post #7 of 12
Omelets -

You can hide a lot of good stuff in an omelet! I make a one egg omelet, and as soon as I put the egg in the pan I sprinkle it with some ground flax seed. Lately I've been doing spinach or kale omelets with cheese and homemade pasta sauce, which also has veggies in it (mostly carrots and parsnips).


These are also great to "hide" stuff in. I use the spinach tortillas, and sprinkle with cheese, dice tomatoes, spinach, and anything else I can fit in there.

I let them cool down so the cheese isn't gooey anymore, then cut in small bite sized pieces. The cheese is kind of like the "glue" and holds it together, and for the purpose of self feeding it's easier to wait until they've cooled down and the cheese solidified.

I also make polenta, roll it up in parchment paper and put it in the fridge. When it solidifies you can cut it in bite size pieces and toss with homemade pasta sauce. And you can also had a tone of stuff to the polenta itself, like finely chopped veggies, ground flax seeds, ground pumpkin seeds (which are high in iron), and anything else you can think of.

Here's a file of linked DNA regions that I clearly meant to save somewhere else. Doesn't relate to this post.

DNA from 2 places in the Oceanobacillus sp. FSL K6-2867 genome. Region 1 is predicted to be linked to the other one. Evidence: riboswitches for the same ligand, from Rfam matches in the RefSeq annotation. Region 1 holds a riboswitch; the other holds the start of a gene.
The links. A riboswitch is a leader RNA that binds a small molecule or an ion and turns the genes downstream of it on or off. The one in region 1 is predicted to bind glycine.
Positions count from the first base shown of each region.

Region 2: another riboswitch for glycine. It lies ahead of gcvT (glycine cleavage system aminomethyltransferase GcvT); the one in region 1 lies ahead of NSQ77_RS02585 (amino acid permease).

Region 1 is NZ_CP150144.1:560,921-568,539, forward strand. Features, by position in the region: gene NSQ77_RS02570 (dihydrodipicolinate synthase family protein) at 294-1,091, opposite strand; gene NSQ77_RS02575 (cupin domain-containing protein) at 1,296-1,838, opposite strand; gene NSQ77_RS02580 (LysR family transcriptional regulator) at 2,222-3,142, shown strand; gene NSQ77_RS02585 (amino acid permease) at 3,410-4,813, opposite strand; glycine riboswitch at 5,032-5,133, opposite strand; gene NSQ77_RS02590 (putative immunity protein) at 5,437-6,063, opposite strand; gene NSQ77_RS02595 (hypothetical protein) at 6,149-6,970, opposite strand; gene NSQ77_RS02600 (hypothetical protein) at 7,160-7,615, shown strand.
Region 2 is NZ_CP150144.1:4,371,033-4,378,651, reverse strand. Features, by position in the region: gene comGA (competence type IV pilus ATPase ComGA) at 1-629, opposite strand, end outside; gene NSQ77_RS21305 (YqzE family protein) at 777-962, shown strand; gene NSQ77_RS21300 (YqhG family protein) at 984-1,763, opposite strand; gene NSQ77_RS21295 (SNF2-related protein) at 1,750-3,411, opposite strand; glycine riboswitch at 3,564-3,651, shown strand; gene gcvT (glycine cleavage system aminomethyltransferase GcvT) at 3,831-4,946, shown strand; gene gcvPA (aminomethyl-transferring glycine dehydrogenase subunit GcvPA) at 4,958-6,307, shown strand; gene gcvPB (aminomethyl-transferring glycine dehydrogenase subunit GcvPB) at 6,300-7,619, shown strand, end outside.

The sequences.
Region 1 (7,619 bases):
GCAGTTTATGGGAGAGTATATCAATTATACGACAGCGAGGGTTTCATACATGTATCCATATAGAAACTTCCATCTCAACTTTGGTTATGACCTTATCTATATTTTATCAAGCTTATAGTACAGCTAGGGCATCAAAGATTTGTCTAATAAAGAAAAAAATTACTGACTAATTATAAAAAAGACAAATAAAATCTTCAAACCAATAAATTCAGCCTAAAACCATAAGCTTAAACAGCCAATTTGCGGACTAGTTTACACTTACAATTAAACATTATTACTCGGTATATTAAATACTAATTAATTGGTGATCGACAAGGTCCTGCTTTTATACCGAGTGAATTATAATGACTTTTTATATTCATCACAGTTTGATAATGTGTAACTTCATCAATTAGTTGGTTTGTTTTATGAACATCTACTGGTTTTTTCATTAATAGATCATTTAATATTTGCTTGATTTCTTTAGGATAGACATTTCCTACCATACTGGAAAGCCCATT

I also make big batches of beef and barely and put them in single serving containers and freeze them. They take a minute to warm up in the microwave. And of course you can add a ton of vegetables to that.

I also do the same thing with peas and lentils, but I do it in the crockpot and jsut forget about it for the day. I chop an onion and some garlic, then add a cup of split peas, a cup of lentils, what ever veggies I have (both frozen and fresh), then cover with low sodium chicken stock, and just let it go on low all day.

I also make healthy banana muffins, and carrot spice muffins, and bake them off in mini muffin trays and freeze them. They're easy to take out and about, because they thaw out in no time.
post #8 of 12
Thread Starter